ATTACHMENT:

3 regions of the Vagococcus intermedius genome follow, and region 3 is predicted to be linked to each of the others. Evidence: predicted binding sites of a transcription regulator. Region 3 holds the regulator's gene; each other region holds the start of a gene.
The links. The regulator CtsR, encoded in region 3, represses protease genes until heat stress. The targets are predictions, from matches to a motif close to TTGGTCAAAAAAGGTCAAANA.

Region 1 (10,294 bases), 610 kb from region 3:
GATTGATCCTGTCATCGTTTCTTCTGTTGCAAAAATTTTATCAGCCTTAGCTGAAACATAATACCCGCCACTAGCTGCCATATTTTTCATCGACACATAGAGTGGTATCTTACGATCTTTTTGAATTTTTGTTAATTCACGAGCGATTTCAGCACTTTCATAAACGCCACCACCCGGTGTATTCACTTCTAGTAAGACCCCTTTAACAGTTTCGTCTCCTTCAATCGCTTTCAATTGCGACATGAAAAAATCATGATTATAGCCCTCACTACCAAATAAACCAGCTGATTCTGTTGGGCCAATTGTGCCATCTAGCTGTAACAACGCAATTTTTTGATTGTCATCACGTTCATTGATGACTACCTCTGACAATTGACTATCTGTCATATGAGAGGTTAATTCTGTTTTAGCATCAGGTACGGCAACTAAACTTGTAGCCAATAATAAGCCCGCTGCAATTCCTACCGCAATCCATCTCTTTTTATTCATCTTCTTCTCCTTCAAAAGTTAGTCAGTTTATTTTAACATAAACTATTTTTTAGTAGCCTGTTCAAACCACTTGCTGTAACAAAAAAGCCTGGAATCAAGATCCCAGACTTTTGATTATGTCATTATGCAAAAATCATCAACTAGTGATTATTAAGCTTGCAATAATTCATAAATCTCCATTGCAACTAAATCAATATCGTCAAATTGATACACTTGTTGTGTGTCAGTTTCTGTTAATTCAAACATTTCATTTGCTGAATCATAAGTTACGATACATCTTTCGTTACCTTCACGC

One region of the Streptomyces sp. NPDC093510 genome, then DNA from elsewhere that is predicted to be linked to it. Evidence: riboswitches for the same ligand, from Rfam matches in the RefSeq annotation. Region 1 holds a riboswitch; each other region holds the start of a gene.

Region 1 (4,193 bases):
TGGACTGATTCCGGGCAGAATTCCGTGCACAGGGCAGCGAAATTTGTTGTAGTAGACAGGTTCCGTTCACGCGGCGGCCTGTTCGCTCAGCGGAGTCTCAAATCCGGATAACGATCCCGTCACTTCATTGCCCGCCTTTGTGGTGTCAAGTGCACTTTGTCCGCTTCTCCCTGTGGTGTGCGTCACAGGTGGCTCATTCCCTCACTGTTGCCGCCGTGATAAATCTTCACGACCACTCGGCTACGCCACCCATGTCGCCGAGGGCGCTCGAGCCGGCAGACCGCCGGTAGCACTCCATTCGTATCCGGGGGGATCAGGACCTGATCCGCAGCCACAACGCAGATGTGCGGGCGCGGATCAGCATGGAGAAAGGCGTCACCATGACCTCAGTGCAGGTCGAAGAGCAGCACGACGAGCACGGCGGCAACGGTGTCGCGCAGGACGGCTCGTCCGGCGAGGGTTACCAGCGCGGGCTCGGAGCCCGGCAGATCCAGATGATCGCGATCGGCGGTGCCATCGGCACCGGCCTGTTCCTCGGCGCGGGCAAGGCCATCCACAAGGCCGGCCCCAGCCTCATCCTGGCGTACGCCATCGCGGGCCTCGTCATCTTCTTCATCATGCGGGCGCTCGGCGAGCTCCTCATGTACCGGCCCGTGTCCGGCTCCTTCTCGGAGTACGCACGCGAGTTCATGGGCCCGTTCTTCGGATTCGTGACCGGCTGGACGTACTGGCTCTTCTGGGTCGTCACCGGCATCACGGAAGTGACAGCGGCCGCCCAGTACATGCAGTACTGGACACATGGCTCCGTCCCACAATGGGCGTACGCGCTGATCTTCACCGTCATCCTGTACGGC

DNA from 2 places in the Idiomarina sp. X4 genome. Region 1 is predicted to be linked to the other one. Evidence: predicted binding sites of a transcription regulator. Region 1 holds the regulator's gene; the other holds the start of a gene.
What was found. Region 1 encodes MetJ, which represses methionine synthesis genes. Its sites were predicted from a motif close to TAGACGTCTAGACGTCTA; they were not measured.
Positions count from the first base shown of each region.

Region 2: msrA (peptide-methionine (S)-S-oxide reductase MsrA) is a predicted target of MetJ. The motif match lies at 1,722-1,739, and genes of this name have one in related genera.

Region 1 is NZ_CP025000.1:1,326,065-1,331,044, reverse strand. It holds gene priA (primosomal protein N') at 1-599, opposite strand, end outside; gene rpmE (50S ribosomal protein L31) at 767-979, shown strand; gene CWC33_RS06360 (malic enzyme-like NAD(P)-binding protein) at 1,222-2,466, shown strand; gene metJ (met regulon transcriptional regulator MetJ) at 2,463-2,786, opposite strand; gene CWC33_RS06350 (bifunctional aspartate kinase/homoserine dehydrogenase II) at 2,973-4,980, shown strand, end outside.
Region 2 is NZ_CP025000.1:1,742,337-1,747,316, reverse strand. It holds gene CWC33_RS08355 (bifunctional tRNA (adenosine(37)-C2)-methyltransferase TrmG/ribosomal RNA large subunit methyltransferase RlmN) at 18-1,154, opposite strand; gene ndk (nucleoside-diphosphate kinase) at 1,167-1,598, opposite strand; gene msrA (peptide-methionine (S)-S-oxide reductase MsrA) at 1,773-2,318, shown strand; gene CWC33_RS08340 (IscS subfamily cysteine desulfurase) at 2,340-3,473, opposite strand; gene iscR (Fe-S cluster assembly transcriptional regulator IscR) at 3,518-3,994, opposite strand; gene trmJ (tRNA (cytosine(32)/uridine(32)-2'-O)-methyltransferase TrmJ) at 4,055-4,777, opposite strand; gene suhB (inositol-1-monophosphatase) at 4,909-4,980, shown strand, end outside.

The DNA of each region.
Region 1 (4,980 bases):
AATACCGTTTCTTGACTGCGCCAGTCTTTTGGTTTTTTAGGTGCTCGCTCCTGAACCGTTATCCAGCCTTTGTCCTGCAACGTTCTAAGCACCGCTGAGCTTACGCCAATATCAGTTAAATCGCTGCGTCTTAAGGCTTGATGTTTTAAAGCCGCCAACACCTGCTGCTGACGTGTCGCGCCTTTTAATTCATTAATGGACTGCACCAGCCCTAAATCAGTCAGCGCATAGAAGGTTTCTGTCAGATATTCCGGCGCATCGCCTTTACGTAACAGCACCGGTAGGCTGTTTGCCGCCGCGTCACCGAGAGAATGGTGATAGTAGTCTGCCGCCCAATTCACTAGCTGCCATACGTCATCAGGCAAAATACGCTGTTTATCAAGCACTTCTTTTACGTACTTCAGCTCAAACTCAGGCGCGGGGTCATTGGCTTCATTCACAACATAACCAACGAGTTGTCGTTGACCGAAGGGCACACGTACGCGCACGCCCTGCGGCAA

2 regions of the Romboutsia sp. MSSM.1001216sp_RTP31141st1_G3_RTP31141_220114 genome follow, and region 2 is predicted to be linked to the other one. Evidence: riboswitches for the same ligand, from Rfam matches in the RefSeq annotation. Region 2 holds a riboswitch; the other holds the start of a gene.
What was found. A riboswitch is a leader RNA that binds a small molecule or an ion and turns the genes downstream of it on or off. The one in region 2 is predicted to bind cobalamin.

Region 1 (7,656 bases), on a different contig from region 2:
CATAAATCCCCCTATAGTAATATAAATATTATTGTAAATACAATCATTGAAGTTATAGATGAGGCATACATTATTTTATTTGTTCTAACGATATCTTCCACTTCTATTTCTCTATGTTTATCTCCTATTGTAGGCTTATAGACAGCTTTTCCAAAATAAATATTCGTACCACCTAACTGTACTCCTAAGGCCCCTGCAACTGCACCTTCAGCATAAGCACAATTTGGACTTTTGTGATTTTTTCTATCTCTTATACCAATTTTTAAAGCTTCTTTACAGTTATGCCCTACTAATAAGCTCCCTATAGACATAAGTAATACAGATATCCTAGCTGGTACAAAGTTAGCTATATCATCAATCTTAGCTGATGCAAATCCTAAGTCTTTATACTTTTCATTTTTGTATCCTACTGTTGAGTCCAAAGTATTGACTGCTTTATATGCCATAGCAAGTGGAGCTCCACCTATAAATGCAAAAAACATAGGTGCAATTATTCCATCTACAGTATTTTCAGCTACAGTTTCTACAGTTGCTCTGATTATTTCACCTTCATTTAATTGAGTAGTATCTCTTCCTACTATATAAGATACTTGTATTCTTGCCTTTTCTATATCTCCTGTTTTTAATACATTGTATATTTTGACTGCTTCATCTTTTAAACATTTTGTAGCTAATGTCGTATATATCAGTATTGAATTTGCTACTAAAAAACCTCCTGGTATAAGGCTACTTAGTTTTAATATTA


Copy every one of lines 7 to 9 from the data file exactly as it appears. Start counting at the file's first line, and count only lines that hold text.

TGGACTGATTCCGGGCAGAATTCCGTGCACAGGGCAGCGAAATTTGTTGTAGTAGACAGGTTCCGTTCACGCGGCGGCCTGTTCGCTCAGCGGAGTCTCAAATCCGGATAACGATCCCGTCACTTCATTGCCCGCCTTTGTGGTGTCAAGTGCACTTTGTCCGCTTCTCCCTGTGGTGTGCGTCACAGGTGGCTCATTCCCTCACTGTTGCCGCCGTGATAAATCTTCACGACCACTCGGCTACGCCACCCATGTCGCCGAGGGCGCTCGAGCCGGCAGACCGCCGGTAGCACTCCATTCGTATCCGGGGGGATCAGGACCTGATCCGCAGCCACAACGCAGATGTGCGGGCGCGGATCAGCATGGAGAAAGGCGTCACCATGACCTCAGTGCAGGTCGAAGAGCAGCACGACGAGCACGGCGGCAACGGTGTCGCGCAGGACGGCTCGTCCGGCGAGGGTTACCAGCGCGGGCTCGGAGCCCGGCAGATCCAGATGATCGCGATCGGCGGTGCCATCGGCACCGGCCTGTTCCTCGGCGCGGGCAAGGCCATCCACAAGGCCGGCCCCAGCCTCATCCTGGCGTACGCCATCGCGGGCCTCGTCATCTTCTTCATCATGCGGGCGCTCGGCGAGCTCCTCATGTACCGGCCCGTGTCCGGCTCCTTCTCGGAGTACGCACGCGAGTTCATGGGCCCGTTCTTCGGATTCGTGACCGGCTGGACGTACTGGCTCTTCTGGGTCGTCACCGGCATCACGGAAGTGACAGCGGCCGCCCAGTACATGCAGTACTGGACACATGGCTCCGTCCCACAATGGGCGTACGCGCTGATCTTCACCGTCATCCTGTACGGC

DNA from 2 places in the Idiomarina sp. X4 genome. Region 1 is predicted to be linked to the other one. Evidence: predicted binding sites of a transcription regulator. Region 1 holds the regulator's gene; the other holds the start of a gene.
What was found. Region 1 encodes MetJ, which represses methionine synthesis genes. Its sites were predicted from a motif close to TAGACGTCTAGACGTCTA; they were not measured.